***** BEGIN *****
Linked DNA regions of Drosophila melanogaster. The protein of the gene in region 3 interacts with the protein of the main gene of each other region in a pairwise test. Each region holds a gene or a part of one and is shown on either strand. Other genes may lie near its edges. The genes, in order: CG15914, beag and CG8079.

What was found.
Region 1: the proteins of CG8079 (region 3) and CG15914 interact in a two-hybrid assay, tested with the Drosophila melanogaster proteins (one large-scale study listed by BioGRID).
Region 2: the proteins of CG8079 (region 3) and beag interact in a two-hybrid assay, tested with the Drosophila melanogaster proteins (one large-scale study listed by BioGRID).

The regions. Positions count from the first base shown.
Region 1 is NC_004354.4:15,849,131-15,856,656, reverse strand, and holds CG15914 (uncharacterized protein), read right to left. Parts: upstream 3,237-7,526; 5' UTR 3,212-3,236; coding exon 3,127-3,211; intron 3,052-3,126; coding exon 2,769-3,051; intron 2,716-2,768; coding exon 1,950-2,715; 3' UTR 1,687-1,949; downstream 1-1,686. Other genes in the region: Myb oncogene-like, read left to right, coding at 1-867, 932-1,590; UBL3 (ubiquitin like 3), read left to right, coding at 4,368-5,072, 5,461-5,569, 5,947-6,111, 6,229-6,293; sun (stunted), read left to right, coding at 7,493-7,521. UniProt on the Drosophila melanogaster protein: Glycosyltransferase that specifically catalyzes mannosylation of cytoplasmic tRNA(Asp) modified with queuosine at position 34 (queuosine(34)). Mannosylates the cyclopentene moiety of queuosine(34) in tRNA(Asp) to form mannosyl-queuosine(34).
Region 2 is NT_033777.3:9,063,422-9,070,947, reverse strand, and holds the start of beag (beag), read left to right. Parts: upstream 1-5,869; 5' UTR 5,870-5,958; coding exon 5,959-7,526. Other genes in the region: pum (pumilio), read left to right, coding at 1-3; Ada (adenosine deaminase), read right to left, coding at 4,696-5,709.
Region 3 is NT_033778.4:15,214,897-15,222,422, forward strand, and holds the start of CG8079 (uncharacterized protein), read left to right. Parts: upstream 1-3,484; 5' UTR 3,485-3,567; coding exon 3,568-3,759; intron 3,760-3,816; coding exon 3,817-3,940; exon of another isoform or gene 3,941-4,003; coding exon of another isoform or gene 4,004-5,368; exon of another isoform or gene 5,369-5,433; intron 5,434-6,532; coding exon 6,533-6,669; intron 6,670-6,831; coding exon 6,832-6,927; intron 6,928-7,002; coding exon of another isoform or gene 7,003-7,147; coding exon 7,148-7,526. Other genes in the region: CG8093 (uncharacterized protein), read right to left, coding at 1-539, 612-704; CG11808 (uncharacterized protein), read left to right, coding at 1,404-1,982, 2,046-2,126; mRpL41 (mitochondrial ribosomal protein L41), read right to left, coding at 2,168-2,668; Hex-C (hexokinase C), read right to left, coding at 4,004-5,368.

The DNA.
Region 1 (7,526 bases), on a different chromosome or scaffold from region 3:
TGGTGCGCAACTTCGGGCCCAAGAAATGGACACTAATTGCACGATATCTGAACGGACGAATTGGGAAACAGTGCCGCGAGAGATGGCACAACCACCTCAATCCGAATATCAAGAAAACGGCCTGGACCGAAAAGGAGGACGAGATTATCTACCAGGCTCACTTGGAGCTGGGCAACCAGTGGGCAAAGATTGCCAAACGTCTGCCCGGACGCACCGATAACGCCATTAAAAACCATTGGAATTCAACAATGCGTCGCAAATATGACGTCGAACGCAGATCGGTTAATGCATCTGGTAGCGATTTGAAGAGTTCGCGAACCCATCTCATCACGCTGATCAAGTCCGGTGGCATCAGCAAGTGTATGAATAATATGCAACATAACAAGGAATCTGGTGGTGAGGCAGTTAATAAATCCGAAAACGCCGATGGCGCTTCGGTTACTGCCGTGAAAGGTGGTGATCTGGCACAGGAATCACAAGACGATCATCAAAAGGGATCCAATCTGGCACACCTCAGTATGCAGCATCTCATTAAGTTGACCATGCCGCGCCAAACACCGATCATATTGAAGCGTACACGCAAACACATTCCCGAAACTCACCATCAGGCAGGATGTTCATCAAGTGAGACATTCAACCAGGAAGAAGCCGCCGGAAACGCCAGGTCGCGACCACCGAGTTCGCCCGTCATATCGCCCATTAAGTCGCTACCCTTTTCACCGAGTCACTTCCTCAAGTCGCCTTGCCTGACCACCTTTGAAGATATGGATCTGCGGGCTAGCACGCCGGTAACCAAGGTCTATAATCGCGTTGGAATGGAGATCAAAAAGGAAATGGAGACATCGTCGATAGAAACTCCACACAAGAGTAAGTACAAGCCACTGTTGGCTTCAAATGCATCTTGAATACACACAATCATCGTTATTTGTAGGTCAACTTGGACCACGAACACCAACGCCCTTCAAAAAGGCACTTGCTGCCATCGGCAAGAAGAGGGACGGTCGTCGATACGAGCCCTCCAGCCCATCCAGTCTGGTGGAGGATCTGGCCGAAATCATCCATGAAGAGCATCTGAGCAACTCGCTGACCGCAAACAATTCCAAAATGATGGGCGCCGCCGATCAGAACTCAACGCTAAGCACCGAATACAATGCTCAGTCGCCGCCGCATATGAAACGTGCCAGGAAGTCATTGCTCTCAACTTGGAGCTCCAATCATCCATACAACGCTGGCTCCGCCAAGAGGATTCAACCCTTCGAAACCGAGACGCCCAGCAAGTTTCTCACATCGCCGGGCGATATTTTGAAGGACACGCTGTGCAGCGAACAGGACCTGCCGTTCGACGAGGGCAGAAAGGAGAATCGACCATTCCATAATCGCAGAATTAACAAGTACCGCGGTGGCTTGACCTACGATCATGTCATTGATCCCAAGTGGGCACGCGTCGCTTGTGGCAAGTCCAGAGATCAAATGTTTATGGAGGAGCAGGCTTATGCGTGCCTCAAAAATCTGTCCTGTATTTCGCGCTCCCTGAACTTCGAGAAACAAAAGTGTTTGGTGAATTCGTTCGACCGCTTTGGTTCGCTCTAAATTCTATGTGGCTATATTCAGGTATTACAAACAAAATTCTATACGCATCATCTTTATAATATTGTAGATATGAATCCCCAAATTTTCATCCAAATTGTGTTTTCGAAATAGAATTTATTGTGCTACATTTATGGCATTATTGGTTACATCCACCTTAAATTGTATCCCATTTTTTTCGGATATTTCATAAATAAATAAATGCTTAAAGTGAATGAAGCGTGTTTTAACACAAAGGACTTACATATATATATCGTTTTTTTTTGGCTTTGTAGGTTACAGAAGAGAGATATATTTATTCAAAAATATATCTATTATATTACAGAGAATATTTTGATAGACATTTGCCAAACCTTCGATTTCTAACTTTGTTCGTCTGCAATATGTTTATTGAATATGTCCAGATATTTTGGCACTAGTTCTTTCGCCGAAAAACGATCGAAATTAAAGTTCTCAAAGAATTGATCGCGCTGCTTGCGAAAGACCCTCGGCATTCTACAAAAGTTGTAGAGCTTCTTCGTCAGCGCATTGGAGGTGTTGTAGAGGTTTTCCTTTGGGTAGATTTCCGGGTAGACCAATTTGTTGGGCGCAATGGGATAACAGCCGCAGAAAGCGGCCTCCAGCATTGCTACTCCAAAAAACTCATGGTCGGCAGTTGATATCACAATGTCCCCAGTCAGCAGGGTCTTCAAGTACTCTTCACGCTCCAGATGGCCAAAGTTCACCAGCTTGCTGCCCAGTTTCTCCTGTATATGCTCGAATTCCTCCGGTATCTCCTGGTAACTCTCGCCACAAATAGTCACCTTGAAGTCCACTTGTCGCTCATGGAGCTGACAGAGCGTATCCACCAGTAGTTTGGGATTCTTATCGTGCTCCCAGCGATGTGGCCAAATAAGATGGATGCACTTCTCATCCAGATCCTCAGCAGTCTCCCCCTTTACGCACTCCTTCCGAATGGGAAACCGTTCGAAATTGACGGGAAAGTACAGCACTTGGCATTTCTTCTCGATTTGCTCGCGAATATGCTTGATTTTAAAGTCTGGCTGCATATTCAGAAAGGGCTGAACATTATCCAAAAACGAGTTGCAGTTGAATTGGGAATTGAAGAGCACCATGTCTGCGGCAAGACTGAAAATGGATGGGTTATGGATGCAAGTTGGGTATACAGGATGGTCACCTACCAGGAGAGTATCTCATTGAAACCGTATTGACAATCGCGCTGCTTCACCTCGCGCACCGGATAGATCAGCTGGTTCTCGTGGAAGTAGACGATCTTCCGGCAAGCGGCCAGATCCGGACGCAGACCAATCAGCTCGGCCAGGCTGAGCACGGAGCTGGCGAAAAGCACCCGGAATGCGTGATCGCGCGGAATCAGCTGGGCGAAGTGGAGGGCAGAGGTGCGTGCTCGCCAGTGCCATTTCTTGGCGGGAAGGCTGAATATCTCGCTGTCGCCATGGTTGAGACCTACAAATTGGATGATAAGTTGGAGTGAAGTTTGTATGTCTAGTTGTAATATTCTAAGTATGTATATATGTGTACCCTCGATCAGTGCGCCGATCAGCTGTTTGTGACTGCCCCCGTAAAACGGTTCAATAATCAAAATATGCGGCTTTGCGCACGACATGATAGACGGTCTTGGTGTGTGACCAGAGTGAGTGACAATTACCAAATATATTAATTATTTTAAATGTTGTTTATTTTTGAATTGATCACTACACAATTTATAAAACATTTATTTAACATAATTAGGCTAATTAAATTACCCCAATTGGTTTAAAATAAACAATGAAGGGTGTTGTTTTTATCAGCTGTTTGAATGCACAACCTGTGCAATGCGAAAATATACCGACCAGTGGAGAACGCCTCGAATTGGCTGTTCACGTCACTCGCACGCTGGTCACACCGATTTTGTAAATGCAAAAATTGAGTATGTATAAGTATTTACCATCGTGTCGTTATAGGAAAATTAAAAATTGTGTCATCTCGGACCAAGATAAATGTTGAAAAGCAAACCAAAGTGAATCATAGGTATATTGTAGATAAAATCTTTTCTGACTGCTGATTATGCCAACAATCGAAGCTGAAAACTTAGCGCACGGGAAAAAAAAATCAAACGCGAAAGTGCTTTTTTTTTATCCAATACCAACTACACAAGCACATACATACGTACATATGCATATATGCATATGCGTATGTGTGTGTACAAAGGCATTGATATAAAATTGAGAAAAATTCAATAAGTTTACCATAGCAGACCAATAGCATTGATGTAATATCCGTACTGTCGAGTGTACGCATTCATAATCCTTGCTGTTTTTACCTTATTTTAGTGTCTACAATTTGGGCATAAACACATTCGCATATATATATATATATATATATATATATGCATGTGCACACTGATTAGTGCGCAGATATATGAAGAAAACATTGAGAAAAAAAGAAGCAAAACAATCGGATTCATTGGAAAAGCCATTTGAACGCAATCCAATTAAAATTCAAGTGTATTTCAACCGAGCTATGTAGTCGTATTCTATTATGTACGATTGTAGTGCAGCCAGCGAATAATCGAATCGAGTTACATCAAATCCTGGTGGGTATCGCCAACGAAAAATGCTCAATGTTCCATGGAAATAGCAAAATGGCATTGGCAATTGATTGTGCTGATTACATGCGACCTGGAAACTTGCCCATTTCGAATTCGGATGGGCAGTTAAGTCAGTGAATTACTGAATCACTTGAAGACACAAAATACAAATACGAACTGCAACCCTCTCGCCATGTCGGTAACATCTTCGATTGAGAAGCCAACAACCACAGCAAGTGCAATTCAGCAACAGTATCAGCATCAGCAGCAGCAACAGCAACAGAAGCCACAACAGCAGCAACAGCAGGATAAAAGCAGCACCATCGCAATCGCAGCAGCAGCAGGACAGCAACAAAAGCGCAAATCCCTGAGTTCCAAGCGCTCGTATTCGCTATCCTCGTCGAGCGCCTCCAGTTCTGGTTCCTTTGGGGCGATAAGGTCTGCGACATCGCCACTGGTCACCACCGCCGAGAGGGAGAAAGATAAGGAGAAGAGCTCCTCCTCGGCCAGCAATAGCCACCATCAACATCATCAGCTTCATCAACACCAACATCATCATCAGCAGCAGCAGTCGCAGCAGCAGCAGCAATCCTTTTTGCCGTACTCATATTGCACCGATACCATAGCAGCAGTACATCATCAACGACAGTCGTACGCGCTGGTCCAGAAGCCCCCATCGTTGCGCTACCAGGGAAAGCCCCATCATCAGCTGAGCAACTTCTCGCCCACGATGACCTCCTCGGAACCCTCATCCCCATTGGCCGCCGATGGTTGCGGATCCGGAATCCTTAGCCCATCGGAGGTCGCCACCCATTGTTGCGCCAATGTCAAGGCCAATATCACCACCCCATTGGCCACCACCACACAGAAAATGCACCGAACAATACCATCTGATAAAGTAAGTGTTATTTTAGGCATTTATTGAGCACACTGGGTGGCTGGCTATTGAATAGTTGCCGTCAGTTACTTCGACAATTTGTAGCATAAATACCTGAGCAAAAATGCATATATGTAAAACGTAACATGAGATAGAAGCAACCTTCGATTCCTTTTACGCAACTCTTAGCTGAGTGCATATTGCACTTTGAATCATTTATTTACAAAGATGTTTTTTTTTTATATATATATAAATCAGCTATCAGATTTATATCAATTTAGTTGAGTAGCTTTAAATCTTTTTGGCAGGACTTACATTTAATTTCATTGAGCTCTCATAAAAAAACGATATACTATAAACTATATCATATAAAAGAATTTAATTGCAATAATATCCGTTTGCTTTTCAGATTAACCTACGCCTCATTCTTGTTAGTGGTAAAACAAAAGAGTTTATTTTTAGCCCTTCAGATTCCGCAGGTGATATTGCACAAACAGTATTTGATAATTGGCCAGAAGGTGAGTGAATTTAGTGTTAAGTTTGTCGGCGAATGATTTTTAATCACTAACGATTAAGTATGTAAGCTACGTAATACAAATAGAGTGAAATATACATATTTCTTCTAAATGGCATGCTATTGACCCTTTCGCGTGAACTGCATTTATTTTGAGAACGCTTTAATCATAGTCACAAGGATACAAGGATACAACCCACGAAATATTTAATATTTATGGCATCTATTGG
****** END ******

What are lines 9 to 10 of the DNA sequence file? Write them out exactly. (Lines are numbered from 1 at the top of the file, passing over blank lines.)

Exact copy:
The DNA.
Region 1 (7,526 bases), on a different chromosome or scaffold from region 3: